Contour mining is thus a favored method of small, usually undercapitalized operators in Appalachia. People in the construction industry, for example, can easily move in and out of the mining trade as market conditions transform. Contour mining entails making cuts on the slant/angle where the coal seam is traced, to take away the overburden first and then the coal itself. Overburden of adjacent cuts is used to fill earlier cuts, just as area-mining. A gift from the Mesozoic to the Industrial Age, source of London’s pea soup fogs and of violent labor strikes before the New Deal, coal can feel anachronistic in the twenty-first century.

  1. After removing the coal from the initial cut, the operator makes a second, parallel cut.
  2. Across the entire study region, mining has filled a steep landscape with pockets of nearly flat ground.
  3. These differ from one another in the mine geometries created, the techniques used, and the minerals produced.
  4. Efforts to revegetate some orphan lands where topsoil replacement is impossible will only result in worse conditions, especially downstream.
  5. One of the primary environmental impacts of open-pit mining is the destruction of natural habitats.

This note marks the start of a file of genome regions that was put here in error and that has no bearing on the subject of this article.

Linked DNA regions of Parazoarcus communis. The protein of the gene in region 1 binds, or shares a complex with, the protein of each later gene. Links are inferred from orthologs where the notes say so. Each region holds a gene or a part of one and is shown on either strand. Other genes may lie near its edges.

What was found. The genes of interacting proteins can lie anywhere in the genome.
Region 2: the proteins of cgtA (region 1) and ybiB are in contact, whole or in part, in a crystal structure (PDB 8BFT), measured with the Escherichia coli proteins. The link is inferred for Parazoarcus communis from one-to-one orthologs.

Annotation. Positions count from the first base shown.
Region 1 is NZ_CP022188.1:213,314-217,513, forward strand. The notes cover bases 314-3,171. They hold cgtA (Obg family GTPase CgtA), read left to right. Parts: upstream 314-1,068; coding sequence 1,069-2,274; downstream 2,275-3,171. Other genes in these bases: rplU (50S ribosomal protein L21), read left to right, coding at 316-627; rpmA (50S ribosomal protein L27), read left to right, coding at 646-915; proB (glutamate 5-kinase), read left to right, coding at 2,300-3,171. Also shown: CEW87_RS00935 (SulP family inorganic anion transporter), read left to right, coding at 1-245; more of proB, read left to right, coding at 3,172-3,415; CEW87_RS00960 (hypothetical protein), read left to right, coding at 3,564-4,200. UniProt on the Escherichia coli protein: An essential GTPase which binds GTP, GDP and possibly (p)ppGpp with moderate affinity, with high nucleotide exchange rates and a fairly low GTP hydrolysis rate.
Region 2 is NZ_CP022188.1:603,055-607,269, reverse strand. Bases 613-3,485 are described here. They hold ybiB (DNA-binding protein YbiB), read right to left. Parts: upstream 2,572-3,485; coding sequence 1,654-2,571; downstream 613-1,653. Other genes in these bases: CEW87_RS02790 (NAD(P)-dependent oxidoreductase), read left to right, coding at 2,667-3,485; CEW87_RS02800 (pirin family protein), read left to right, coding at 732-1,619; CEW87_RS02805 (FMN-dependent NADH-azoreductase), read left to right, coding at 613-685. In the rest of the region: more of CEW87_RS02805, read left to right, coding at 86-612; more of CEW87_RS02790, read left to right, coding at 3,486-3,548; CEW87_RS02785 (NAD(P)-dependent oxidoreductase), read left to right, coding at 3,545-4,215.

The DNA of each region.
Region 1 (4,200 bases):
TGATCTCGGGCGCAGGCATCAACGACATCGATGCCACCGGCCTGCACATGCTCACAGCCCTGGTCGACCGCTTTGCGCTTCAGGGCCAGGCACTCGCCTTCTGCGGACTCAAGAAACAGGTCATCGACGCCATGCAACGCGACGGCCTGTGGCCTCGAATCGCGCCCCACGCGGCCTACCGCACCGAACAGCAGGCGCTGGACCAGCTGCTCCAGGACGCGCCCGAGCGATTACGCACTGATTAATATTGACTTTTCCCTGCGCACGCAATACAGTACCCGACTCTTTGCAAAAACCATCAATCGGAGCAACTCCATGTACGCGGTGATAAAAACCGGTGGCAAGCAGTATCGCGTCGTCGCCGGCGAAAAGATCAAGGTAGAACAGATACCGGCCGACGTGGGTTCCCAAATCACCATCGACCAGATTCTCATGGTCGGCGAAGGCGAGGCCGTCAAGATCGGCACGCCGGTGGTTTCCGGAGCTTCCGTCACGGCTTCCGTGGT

Deforestation and vegetation removal eliminates root structures and promotes soil erosion, further damaging the environment. Thanks to their size, coal production from open pit mines often exceeds 10 million tons per year. Overburden refers to any rock or soil remaining above existing coal beds after topsoil removal.

Solutions to Strip Mining:

One of the primary environmental impacts of mountaintop removal mining is the destruction of natural habitats. The removal of topsoil and vegetation can result in the loss of biodiversity and habitat destruction. The dumping of waste rock and soil into adjacent valleys can also lead to soil erosion and water pollution. Mountaintop removal mining is a type of strip mining that is used in areas with steep slopes or mountains.

Area mining, Meleen found, produced far more benign impacts than did contour stripping. The worst conditions were encountered where contour mining was adjacent to streams below, xcritical website especially around the end of ridges. The short distances and relatively steep gradients gave ideal conditions for sediment and acid drainage into the channels below.

On the flip side, with proper management, the mined land can be restored once the strip-mining activities are over. The tailings (including ground vegetation and soil) can be put back to cover up the site and resemble the landscape before the mining operation. The empty mining site can also be filled with water to create an artificial lake. The pits that remain after removing the reasonably thin coal seams of the East are usually not big enough to hold this additional volume.

This method works best for shallow rivers and streams where larger floating dredges may be ineffective. Miners fracture seams using a combination of blasting and hydraulic machinery. Strip mining uses the largest mining machines on Earth and primarily focuses on removing coal and lignite, a type of brown coal. Miners have utilized strip mining for hundreds of years in locations worldwide.

Auger Mining or Highwall Mining